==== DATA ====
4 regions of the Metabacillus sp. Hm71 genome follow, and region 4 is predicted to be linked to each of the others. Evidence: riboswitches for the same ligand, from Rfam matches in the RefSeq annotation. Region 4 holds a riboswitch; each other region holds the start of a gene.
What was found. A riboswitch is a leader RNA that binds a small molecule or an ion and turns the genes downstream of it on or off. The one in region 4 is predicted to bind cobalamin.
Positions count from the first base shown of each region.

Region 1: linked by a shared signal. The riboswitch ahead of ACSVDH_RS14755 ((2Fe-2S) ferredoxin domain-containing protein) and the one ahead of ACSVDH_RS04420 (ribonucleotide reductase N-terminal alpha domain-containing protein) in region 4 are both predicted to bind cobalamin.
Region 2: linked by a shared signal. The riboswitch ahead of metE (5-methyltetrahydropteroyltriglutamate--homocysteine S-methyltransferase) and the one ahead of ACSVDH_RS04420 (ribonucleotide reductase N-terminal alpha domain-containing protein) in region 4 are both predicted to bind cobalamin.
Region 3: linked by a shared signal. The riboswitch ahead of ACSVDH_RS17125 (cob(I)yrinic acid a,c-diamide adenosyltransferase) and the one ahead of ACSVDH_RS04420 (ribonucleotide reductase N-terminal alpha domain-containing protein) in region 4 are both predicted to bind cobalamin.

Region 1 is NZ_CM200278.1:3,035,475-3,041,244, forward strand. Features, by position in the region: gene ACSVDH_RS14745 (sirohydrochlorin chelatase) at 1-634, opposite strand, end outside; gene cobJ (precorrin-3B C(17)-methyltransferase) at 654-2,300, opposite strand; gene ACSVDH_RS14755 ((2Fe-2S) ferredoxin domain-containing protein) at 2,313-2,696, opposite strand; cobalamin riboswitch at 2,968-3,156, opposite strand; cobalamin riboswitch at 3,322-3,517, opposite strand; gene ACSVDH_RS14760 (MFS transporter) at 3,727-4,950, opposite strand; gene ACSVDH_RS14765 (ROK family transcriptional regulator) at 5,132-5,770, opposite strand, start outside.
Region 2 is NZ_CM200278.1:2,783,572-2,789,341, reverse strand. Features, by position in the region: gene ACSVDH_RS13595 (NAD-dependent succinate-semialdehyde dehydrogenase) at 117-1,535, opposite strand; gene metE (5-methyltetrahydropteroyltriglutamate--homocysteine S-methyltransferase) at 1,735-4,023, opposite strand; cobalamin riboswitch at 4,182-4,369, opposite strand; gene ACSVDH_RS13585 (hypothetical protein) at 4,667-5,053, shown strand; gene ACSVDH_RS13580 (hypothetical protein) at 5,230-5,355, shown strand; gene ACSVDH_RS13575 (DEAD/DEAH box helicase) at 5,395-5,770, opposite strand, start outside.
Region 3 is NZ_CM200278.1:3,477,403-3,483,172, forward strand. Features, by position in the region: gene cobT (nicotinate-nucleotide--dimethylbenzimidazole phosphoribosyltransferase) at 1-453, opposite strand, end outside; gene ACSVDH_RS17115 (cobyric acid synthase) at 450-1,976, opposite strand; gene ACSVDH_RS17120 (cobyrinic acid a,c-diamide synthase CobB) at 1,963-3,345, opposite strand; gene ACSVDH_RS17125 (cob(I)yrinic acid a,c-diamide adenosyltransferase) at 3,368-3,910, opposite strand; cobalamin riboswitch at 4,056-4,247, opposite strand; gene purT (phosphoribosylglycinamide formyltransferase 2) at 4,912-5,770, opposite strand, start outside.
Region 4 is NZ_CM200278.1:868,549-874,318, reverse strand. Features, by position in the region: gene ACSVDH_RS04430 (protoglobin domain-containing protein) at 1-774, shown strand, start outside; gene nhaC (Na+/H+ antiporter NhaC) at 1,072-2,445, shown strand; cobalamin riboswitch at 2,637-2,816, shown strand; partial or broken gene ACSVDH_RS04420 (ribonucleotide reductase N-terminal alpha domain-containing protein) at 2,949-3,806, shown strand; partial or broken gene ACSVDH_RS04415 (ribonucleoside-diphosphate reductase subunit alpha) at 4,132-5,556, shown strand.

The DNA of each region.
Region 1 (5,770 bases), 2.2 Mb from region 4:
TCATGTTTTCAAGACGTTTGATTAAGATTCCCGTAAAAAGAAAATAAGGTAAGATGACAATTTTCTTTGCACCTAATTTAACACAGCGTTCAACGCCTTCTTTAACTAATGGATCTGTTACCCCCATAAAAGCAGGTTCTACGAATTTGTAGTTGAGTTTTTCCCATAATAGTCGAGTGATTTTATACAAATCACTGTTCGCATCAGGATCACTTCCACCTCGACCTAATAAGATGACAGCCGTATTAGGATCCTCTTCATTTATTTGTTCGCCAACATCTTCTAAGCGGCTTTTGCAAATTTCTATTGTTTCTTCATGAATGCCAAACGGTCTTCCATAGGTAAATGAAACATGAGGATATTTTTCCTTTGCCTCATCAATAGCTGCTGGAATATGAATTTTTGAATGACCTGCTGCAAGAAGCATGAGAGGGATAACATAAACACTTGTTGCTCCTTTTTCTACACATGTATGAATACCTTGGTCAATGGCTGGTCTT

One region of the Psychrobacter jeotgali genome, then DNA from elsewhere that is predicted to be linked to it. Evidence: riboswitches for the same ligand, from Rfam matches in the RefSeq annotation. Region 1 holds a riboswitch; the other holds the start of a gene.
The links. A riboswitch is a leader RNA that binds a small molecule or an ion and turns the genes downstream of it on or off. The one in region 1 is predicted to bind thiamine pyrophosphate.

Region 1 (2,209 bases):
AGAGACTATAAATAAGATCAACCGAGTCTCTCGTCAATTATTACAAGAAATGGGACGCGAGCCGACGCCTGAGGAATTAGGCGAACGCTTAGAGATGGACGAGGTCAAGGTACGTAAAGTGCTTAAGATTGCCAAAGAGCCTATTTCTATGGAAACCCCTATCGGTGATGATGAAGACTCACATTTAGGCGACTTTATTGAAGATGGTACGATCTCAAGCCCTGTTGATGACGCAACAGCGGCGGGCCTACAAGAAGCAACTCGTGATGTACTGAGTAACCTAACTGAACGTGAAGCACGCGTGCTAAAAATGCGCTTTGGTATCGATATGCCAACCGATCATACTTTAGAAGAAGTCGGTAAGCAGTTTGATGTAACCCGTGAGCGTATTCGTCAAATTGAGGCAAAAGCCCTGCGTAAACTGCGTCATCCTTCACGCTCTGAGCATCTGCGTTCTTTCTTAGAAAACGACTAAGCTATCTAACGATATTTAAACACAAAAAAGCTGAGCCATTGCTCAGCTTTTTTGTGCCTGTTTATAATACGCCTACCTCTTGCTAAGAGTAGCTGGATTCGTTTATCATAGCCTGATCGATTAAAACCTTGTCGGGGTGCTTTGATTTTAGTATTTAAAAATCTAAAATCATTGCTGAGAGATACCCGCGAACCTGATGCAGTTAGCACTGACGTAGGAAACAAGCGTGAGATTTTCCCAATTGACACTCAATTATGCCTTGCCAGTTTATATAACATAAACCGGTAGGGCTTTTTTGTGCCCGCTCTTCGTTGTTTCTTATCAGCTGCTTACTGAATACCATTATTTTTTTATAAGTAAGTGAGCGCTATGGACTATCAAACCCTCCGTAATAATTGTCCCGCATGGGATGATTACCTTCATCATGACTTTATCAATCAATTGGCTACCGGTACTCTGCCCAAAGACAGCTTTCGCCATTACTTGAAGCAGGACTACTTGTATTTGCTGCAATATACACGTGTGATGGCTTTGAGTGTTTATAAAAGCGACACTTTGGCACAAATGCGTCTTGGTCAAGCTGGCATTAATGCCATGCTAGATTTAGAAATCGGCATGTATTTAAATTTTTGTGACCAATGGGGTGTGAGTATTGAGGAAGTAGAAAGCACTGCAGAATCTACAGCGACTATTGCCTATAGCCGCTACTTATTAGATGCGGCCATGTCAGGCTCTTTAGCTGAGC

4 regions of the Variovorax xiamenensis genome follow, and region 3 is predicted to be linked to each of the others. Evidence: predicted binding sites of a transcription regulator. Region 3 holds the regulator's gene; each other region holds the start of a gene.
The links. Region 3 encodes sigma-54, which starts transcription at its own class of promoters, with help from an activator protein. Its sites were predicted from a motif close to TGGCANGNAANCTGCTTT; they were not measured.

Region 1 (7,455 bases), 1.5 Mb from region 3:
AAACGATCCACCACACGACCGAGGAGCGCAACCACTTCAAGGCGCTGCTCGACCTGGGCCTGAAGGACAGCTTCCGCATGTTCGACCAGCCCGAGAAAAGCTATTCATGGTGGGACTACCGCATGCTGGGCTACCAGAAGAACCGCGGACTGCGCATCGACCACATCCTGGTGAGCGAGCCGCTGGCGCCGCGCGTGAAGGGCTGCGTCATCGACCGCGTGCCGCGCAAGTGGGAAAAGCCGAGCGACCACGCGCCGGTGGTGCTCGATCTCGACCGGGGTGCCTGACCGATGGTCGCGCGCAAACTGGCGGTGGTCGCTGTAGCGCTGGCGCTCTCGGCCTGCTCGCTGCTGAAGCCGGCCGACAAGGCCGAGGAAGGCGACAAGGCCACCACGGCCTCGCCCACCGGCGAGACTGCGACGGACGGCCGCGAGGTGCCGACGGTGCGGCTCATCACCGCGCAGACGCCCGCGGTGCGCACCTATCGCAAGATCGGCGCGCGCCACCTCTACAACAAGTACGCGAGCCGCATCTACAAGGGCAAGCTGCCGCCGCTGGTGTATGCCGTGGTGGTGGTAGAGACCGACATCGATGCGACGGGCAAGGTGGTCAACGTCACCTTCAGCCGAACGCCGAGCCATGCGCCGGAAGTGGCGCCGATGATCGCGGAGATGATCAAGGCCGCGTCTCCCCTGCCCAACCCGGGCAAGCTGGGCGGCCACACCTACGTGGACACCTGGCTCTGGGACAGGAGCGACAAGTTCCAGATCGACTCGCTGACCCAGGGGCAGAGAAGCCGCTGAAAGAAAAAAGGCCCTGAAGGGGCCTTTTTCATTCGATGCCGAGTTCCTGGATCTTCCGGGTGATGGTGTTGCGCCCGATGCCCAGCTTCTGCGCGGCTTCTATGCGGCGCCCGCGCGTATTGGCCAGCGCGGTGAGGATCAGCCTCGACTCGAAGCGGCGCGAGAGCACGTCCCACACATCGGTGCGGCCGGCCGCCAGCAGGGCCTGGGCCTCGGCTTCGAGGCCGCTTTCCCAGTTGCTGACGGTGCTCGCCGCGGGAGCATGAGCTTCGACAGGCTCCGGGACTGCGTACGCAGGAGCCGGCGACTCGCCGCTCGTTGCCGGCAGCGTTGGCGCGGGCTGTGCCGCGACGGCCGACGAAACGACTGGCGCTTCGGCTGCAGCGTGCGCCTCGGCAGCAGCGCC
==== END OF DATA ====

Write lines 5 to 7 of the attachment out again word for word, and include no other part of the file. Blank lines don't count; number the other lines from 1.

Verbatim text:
Region 2: linked by a shared signal. The riboswitch ahead of metE (5-methyltetrahydropteroyltriglutamate--homocysteine S-methyltransferase) and the one ahead of ACSVDH_RS04420 (ribonucleotide reductase N-terminal alpha domain-containing protein) in region 4 are both predicted to bind cobalamin.
Region 3: linked by a shared signal. The riboswitch ahead of ACSVDH_RS17125 (cob(I)yrinic acid a,c-diamide adenosyltransferase) and the one ahead of ACSVDH_RS04420 (ribonucleotide reductase N-terminal alpha domain-containing protein) in region 4 are both predicted to bind cobalamin.

Region 1 is NZ_CM200278.1:3,035,475-3,041,244, forward strand. Features, by position in the region: gene ACSVDH_RS14745 (sirohydrochlorin chelatase) at 1-634, opposite strand, end outside; gene cobJ (precorrin-3B C(17)-methyltransferase) at 654-2,300, opposite strand; gene ACSVDH_RS14755 ((2Fe-2S) ferredoxin domain-containing protein) at 2,313-2,696, opposite strand; cobalamin riboswitch at 2,968-3,156, opposite strand; cobalamin riboswitch at 3,322-3,517, opposite strand; gene ACSVDH_RS14760 (MFS transporter) at 3,727-4,950, opposite strand; gene ACSVDH_RS14765 (ROK family transcriptional regulator) at 5,132-5,770, opposite strand, start outside.